MMI Annual Conference: SMAs Off and Running

This year’s Money Management Institute annual conference turns on a central fact: separately managed accounts (SMA) are in the midst of a critical wave of growth.

This year’s Money Management Institute annual conference turns on a central fact: separately managed accounts (SMA) are in the midst of a critical wave of growth.

According to Washington-based MMI, assets held in SMAs totaled $398.71 billion in 2002, a considerable leap from the $161 billion reported in 1996.

Boston-based Financial Research Corp.—whose president, T. Neil Bathon, gave the conference’s first presentation—expects 5.3 million SMAs to account for some $930 billion in assets by 2006. FRC estimates that some 340,000 new accounts were opened last year.

But adding assets and accounts is only half the battle for financial advisors, says Steve Gresham, vice president with Phoenix Investment Partners. "The number-one profit driver is the longevity of the client relationship," says Gresham.

In another conference presentation, Robert Ball and Steve Klar, principals with McKinsey & Co., noted that growth in the affluent market also is likely to contribute to help sustain SMA growth. According to McKinsey surveys, roughly 95 percent of financial advisors expect more than half of their books’ assets to be in SMAs within five years.

The expected SMA explosion highlights a need for systems that let financial advisors compare the performance of investment managers. To that end, the Association for Investment Management and Research and the SMA industry are working together to create performance-reporting standards. AIMR had recently put forward standards to take effect in July, but the association has since retracted that deadline, giving the SMA industry a chance to have more input.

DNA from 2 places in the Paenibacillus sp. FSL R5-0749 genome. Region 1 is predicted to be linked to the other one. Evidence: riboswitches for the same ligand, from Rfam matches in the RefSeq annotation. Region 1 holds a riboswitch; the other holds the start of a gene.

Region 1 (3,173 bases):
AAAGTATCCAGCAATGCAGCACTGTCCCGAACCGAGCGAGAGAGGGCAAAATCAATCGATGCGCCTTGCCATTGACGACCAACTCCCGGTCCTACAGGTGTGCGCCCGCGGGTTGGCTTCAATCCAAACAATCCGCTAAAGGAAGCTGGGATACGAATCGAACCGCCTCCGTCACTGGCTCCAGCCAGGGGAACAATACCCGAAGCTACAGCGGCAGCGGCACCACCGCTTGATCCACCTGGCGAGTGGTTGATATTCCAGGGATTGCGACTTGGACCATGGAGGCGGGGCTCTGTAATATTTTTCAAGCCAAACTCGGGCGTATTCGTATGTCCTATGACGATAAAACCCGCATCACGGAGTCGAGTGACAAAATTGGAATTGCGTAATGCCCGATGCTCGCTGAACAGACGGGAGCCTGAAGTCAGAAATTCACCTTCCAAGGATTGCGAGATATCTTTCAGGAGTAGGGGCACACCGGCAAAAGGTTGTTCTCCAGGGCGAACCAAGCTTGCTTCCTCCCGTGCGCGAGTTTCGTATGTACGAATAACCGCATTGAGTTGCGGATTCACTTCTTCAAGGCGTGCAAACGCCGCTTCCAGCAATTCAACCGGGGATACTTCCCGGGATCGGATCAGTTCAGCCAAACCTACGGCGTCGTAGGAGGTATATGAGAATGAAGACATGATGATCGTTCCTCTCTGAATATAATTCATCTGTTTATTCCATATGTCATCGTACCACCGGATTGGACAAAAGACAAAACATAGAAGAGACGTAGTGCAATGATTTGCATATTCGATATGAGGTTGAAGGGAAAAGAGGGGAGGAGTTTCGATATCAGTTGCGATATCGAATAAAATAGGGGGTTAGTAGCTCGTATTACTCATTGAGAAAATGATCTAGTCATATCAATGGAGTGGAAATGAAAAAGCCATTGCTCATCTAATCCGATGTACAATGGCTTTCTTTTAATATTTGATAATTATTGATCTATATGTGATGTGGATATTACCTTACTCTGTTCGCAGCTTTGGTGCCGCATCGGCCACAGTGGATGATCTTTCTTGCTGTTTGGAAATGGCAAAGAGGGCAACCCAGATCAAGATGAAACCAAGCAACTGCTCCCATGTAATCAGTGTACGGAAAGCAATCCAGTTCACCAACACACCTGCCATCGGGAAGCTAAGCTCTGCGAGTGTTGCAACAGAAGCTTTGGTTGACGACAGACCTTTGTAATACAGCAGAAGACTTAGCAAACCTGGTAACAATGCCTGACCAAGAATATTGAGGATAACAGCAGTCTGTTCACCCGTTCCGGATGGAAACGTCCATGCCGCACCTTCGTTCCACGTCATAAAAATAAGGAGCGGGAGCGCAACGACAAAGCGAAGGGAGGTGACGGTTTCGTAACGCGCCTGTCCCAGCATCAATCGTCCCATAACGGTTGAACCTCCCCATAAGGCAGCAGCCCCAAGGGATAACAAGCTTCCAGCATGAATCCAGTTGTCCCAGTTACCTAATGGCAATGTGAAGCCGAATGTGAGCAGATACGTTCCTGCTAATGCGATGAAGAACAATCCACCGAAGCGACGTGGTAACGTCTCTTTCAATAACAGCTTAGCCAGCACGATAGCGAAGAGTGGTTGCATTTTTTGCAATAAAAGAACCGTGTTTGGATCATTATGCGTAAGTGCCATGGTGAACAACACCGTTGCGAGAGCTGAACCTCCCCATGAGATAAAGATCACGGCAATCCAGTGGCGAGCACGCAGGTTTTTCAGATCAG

Another innovation suggested in the conference: tools to let advisors combine SMAs with other financial products. One panel explored the integration of hedge funds into SMAs. Robert Schulman, CEO of Tremont Advisors, noted a steep "educational curve for advisors and their clients," when dealing with hedge funds, but he nonetheless anticipated that six or eight firms would emerge as prominent players in this market. By contrast, John Calamos, president of Calamos Asset Management, sees no place for hedge funds in the managed account plan. "Retail investors are not going to understand an absolute return strategy," he says.

The MMI conference, a two-day event in New York, wraps up today. It attracted over 500 attendees.

TAGS: Archive News
Hide comments

Comments

  • Allowed HTML tags: <em> <strong> <blockquote> <br> <p>

Plain text

  • No HTML tags allowed.
  • Web page addresses and e-mail addresses turn into links automatically.
  • Lines and paragraphs break automatically.
Publish